The market tells us about the ANC succession battle

November 22nd, 2017 by Brian Kantor

 The outlook for the SA economy depends on who governs after December 2017. Will it be the Zuma faction or some other ANC coalition calling the shots? That is the essential question for the economy and the value of the financial claims on it.  The market in SA assets has made its preferences for much less of President Zuma very clear. RSA risk premiums rise and fall as the expected Zuma influence on policy gains or loses momentum.

On Thursday and Friday last week the market registered less SA risk as the rand strengthened, not only against the USD, but more meaningfully the rand also gained against other EM exchange rates.[1] Furthermore not only did RSA bond yields decline late last week – they declined relative to benchmark US yields. The political developments that actually moved the market are however not that obvious.

The behaviour of these indicators in 2017 is shown in figure 1 below. As may be seen 2017, despite this recent improvement in sentiment, has not been a good year for the ZAR. It weakened relative to its EM peers when highly respected Finance Minister Gordhan was also sacked in March. It also suffered in response to the Budget statement of his successor in late October, as may also be seen.

The budget disappointment was perhaps not in the details about the revenue shortfall  – that were well telegraphed – but that no revised plan to address the widening fiscal deficit was offered. The concern was presumably that Zuma and his cohorts would soon announce more rather than less government spending regardless of the fiscal constraints.


Fig.1; The USD/ZAR and the USD/EM exchange rate basket in 2017. Daily Data January 1st=100 or ratio (LHS) =1




Source; Bloomberg and Investec Wealth and Investment


Though perhaps a little longer perspective on SA risk indicators is called for, as is provided in figure 2 below. There it may be seen that the ratio of USD/ZAR exchange rate to the USD/EM currency basket, weakened significantly in December 2015, when Finance Minister Nene was so surprisingly and ignominiously sacked. However as may be seen in the figure, the rand in a relative and absolute sense did very much better in 2016. Perhaps because the decision Zuma made under pressure from colleagues and the business community to immediately reappoint Pravin Gordhan, indicated less rather than more power to the President. A sense perhaps that the market had gained of Zuma overreach and a degree of vulnerability.   Just how vulnerable remains to be determined- hence market volatility.

Fig 2; The ratio of the USD.ZAR to the USD/EM currency basket (January 2017=1) Daily Data

a2Source; Bloomberg and Investec Wealth and Investment


The indicators derived from the Bond market make the same statements about SA risk. As shown in figure 3 below the spread between RSA and USA government bond yields, the so called interest rate carry that reveals the expected depreciation of the USD/ZAR exchange rate widened sharply as the rand weakened in late 2015. They then narrowed through much of 2016, stabilized in 2017 until the Budget disappointment pushed them higher. In figure 4 it may also be seen how the RSA sovereign risk premium has behaved in 2017. Sovereign risks are revealed by the spread between the yield on a USD denominated RSA (Yankee)  Bond and its US equivalent. As may be seen this spread has been variable in 2017 – that it increased by 40 b.p. in October – and then declined sharply in the week ending on November 17th.  These spreads indicate that SA debt is already being accorded Junk Status by the market place, ahead of any such ruling by the rating agencies. The spread on the lowest Investment Grade debt would be of the order of 1.6%.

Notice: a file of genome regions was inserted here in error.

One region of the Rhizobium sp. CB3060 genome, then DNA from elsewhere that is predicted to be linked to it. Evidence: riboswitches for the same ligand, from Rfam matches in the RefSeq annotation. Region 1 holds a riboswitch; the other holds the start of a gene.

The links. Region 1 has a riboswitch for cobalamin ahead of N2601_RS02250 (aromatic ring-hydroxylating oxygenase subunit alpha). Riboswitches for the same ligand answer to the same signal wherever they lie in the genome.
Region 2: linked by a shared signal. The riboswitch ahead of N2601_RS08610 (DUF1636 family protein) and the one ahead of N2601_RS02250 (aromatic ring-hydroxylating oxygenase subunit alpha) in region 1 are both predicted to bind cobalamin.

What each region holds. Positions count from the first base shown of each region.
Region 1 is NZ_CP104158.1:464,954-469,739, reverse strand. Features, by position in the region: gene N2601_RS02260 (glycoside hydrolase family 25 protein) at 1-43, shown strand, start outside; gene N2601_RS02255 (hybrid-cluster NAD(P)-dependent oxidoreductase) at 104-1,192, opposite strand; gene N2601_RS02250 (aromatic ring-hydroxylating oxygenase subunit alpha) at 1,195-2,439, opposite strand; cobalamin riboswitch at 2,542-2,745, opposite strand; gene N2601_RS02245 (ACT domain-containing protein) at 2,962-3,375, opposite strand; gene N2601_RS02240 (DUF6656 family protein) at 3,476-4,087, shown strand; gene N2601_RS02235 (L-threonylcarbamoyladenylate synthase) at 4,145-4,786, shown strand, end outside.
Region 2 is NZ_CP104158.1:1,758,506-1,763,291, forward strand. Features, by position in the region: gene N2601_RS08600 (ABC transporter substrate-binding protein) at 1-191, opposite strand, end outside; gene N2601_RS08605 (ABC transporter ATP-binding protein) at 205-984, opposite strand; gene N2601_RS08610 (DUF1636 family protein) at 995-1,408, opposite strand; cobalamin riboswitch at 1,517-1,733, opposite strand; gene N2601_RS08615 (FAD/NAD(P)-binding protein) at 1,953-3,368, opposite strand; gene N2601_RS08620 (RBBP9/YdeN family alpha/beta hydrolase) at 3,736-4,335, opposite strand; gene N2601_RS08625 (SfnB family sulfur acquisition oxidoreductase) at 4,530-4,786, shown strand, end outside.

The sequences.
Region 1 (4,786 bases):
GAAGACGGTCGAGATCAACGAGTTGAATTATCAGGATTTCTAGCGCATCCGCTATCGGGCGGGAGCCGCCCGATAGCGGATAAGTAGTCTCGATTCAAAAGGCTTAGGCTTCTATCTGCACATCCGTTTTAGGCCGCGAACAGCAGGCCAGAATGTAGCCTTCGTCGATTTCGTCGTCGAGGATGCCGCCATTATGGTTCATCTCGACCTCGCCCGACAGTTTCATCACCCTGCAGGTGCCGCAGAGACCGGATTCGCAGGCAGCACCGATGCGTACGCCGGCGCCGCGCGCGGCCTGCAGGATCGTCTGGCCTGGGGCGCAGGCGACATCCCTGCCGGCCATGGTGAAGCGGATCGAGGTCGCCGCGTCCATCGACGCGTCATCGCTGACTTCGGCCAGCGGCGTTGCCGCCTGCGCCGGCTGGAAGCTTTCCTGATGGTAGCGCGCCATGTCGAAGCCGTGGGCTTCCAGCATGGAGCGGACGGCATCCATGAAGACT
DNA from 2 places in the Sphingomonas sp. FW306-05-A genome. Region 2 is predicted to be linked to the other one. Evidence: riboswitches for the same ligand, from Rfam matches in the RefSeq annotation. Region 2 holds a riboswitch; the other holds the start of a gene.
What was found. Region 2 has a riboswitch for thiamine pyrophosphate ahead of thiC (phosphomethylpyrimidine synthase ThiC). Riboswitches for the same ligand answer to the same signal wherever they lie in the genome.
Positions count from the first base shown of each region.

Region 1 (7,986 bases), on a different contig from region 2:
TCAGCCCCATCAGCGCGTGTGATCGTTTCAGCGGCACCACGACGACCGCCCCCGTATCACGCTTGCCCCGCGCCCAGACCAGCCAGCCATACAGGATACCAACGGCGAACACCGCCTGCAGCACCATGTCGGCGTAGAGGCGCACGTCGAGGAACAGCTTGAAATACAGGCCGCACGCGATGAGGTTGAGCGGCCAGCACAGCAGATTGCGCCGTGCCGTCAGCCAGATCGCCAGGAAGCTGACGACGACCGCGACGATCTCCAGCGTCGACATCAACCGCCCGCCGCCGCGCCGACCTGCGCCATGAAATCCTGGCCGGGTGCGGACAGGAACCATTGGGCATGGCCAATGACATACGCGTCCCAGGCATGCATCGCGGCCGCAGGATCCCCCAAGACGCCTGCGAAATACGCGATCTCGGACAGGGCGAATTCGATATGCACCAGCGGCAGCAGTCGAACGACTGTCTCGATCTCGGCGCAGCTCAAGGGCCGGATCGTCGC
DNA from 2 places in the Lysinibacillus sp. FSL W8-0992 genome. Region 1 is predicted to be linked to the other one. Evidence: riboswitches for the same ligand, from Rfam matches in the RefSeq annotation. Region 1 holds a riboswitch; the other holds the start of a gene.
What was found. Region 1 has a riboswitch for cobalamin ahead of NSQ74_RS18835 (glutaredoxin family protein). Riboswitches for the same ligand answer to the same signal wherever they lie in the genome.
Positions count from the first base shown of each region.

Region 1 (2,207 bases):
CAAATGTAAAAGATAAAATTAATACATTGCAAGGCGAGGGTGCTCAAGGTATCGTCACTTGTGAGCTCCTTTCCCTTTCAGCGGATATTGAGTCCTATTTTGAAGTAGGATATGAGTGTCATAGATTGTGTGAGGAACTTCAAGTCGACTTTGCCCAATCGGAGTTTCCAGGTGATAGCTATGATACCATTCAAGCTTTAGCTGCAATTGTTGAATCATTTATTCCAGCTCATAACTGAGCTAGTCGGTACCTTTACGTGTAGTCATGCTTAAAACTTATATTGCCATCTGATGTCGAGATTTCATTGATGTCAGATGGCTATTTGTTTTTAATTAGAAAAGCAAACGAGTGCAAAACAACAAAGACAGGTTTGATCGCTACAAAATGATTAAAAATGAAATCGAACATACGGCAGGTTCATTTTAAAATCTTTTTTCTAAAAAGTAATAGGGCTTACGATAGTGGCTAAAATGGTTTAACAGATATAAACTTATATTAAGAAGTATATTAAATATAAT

In figure 5 we show the interest carry- the rate at which the USD/ZAR is expected to weaken over the next ten years and inflation expectations. These are measured as the spread between a vanilla bond that carries inflation risk and an inflation linker of the same duration that avoids inflation risk. As may be seen more inflation expected is strongly connected to the rate at which the ZAR is expected to weaken. It should be recognized that the weaker the rand the more it is expected to weaken further. It will take a stronger rand to reduce inflation expected- a welcome development that is beyond the influence of interest rates themselves.


Fig.3; The USD/ZAR and the Interest Rate Spreads. Daily Data 2015-2017

a3Source; Bloomberg and Investec Wealth and Investment
Fig.4; The RSA sovereign risk premium and the interest carry. Daily Data 2017.

a4Source; Bloomberg and Investec Wealth and Investment 

Fig.5: The interest rate carry and inflation compensation in the RSA bond market. Daily Data 2017.


The market place, as well as the bookmakers, will continuously update the odds of one or other candidate for the Presidency of the ANC ( probably) being determined in December 2017.  The odds offered by Sportingbet at 13h00 on November 20, 2017 are shown in the Table below. ( ) As they say in racing circles- the favourite does not always win- but don’t bet against it.

Lower South African risks and the stronger rand and lower interest and inflation rates associated with rand strength are good for the economy and all the businesses and their stakeholders dependent on the economy. One prediction can be made with some degree of conviction. That is without less SA risk any cyclical recovery in the SA economy is unlikely.



[1] Our construct for Emerging Market exchange rates that exclude the ZAR  is an equally weighted nine currency basket of the Turkish Lire, Russian Ruble, Hungarian Forint, Brazilian Real, Mexican, Chilian and Philippine Pesos, Indian Rupee and Malaysian Ringit